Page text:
So these are the mild dishes on the list of weird foods in Vietnam. Now comes the more adventurous dishes.
4. Cow intestine soup – Pha Lau
Cow intestine soup (pha lau bo) is a dish many locals love. This dish is a combination of the culinary styles of the Vietnamese and the Chinese. Instead of throwing away the inner organs of the cow, Vietnamese people use them for more dishes. To make magic happen, the cook washes all of the organs many times, using salt and lemon to remove the bacteria. Ginger and wine also help to remove the pungent smell. Then, the organs are cooked in milk to make noodle soup. Finally, the cooks will chop the kidney, stomach, intestines, lungs, and heart to serve the hungry pha lau lovers.
The smell stimulates your senses and makes you want to have more. The texture and taste of the soup go well with the sweet and sour dipping sauce, nuoc cham. The dipping sauce is a mixture of fish sauce, sugar, and kumquat juice. The ratio of kumquat juice and fish sauce is 2:1 which makes the smell of fish less stinky, and gives it a sour flavor. Based on the ingredients of the sauce, people refer to it in different ways: nuoc mam tac or nuoc cham tac. This street food is loved by the Vietnamese, especially young people. On rainy days, a bowl of cow intestine soup with instant noodles or banh mi (Vietnamese baguette) has the magic to brighten up one’s mood.
Besides the soup, the intestine sauteed with butter and tamarind sauce (pha lau xao bo) is an evolved version of cow intestine you might also think about trying.
Pro tip: Pha lau can be found in many restaurants but the best way to enjoy this dish is by grabbing a bowl at a street vendor. Pha lau Di Nui in District 4 is where a lot of Saigonese youth gather together to enjoy this dish. They serve two kinds of intestine as mentioned above, and the place takes care when preparing the food, so you don’t have to worry about health. The pha lau in this place is soft and chewy while the soup tastes sweet. Don’t miss out!
Frog is a “less scary” food compared to many others that will follow on the list and it is not only just a beer snack but Vietnamese also have it as a meal. We like to eat frogs that are small with long legs. They can usually be spotted in the Mekong Delta all year round, but the high season is in spring or during the rainy season. After skinning and gutting, the frog is then fried, steamed, or grilled and then served on the dining table. You can enjoy it with rice or just have BBQ frog with lemon, salt, and pepper. Other than boiled or grilled frog, you can choose to eat frog curry, frog porridge, or sauteed frog with lemongrass and chili.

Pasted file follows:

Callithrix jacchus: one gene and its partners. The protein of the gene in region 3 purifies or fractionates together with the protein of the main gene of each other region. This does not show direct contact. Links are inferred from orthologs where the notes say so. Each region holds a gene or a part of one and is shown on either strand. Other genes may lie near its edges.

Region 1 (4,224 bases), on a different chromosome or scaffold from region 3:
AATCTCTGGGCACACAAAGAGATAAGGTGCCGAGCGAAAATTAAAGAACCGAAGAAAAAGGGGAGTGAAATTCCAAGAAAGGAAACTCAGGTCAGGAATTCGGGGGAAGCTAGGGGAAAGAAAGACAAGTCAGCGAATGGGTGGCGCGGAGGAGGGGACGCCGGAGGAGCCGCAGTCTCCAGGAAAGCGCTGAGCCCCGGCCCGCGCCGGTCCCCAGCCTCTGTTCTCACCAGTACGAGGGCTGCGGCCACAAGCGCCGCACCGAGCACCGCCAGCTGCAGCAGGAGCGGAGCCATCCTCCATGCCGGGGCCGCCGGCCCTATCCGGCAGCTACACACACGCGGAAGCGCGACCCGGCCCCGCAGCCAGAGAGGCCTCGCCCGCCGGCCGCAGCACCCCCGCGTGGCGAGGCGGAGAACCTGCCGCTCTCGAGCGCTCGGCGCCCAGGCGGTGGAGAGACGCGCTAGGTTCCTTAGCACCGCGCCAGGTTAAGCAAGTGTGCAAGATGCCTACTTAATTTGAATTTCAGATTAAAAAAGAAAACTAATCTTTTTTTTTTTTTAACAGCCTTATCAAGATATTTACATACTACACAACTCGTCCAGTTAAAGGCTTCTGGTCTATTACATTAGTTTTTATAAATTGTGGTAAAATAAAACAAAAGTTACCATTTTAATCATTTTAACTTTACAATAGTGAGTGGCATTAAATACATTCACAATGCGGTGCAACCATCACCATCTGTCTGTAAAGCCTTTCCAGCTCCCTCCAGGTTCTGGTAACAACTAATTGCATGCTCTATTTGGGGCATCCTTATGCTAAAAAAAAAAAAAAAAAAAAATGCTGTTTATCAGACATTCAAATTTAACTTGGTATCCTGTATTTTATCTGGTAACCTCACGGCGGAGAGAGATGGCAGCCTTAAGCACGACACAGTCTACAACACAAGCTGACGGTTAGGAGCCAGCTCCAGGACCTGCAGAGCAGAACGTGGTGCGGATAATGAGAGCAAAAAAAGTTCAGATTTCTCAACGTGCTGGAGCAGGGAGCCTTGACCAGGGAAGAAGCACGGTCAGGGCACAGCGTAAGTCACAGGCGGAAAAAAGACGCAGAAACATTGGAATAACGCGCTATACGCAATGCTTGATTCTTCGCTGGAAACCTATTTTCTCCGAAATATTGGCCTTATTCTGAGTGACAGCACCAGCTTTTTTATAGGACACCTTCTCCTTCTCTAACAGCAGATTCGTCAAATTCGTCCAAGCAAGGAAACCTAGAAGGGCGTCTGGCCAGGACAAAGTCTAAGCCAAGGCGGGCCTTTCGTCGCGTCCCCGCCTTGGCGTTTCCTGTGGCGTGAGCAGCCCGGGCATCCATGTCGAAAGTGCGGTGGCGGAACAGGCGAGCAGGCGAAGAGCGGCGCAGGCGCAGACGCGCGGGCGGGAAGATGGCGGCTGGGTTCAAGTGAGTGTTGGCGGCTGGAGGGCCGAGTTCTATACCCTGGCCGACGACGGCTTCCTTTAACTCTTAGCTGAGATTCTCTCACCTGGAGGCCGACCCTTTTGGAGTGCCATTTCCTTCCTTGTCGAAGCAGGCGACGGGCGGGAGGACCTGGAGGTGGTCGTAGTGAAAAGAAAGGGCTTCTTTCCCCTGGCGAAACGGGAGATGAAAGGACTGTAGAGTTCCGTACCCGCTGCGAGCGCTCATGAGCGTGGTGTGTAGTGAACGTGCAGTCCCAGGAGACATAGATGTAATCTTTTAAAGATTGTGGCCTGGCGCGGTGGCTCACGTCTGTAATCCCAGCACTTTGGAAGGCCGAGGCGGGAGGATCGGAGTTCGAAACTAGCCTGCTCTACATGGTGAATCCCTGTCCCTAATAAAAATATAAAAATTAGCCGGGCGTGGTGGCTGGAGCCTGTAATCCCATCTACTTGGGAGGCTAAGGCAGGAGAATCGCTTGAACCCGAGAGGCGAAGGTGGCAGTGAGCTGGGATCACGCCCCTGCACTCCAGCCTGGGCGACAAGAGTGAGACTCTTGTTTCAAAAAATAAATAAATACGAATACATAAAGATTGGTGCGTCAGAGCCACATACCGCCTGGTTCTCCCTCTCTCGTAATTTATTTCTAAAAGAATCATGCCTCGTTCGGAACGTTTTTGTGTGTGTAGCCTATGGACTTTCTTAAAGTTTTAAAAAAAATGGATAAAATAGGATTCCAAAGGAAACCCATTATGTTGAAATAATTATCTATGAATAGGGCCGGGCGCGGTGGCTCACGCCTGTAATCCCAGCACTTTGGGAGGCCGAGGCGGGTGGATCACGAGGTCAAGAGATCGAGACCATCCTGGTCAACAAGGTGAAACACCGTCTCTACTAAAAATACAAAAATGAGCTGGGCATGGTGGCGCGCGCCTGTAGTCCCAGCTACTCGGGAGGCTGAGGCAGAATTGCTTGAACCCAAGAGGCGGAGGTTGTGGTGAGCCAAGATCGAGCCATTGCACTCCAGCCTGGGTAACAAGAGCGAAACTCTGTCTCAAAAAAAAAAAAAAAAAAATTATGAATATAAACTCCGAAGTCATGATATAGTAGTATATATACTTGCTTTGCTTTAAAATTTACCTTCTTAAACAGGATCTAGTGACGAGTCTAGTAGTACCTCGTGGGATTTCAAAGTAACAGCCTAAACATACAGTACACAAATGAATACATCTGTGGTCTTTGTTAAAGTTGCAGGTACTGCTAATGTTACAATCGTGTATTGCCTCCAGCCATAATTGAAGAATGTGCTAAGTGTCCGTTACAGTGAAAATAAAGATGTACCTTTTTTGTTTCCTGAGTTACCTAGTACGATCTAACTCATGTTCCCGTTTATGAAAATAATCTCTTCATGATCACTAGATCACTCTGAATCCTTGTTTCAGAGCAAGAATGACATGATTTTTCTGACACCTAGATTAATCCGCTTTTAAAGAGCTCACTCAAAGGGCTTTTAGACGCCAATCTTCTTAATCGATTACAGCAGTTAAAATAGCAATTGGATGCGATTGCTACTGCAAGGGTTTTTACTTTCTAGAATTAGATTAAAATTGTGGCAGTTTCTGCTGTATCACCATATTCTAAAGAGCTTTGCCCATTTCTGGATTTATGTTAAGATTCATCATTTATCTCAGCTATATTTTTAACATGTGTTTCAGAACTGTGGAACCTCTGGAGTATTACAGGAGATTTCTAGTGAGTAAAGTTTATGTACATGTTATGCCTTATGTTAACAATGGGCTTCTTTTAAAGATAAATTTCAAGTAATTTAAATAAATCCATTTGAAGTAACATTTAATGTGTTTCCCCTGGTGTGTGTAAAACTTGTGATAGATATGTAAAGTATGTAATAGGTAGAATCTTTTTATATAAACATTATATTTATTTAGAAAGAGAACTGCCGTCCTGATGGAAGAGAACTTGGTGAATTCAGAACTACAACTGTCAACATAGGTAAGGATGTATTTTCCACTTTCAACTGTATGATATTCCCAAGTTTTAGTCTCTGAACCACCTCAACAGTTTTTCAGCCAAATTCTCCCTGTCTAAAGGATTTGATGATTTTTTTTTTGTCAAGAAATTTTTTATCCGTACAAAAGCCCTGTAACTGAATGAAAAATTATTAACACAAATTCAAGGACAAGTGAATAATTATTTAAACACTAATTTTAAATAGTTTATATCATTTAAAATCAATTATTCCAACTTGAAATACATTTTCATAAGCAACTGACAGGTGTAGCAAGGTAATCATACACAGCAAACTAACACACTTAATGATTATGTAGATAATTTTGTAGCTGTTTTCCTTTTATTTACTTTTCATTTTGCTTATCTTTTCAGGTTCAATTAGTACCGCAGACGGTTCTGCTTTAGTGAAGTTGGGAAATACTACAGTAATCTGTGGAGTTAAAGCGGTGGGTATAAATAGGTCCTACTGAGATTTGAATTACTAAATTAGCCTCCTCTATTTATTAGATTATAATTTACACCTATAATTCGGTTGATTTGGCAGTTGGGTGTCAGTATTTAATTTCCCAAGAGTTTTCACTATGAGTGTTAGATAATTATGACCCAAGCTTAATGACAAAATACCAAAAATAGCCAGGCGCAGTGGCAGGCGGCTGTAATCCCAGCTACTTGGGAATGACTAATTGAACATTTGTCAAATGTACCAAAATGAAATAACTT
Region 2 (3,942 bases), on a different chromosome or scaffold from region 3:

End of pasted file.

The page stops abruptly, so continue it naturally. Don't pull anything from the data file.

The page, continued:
Even though it doesn’t look good, the flavor is delicious. Frog meat tastes like chicken and contains a lot of essential vitamins and vital minerals so it is seen as a healthy food. The biggest advantage of eating frog is that it helps malnourished children gain weight.
Pro tip: The best part of the frog is the crunchy skin.
Rat is another food that makes its home in the fields of the Vietnamese countryside, especially in the Mekong Delta. This is also yet another great example of the Vietnamese are innovative and resourceful eaters. Nevertheless, not every rat can be turned into food. Only the rat that eats the rice of the rice paddies is good for cooking. The farmer will skin it and then grill, steam, deep fry, or make curry with this little rodent. I won’t describe its taste in order to encourage you to go and try it yourself!
Maybe eating rat sounds a bit odd but it is very tasty. The rat meat is soft yet chewy, many people claim that it tastes better than beef, pork, or chicken. If you need more motivation, check out this video of Sonny Side, the star of the Best Ever Food Review Show eating rat in the Mekong Delta.
A few more dishes of rat meat you should consider trying are sauteed rat with lemongrass (chuot xao xa ot), roasted rat with salt (chuot rang muoi), and simmered rat with coconut juice (chuot om nuoc dua).
Vietnam is not the only country that takes advantage of rat meat. Dishes made from rat are also popular in neighboring countries such as Thailand, Laos, Cambodia, and China, or farther countries like India and Ghana.
The list is just about to get more adventurous!
7. Various insects – Con Trung Chien
If you don’t want to stay anywhere near smelly food but still want to challenge yourself with adventurous tastes and textures, go for fried insects. In many Asian cultures, eating insects is a common thing. The types of edible insects vary from grasshoppers, bee larvae, and white crickets to scorpions.
But why insects? Are we running out of food or is there any particular reason to eat these bugs? Lately, the United Nations has recommended people to consume insects instead of meat as it is a great source of protein, fat, and vitamin. In fact, it might sound weird but very healthy to ingest.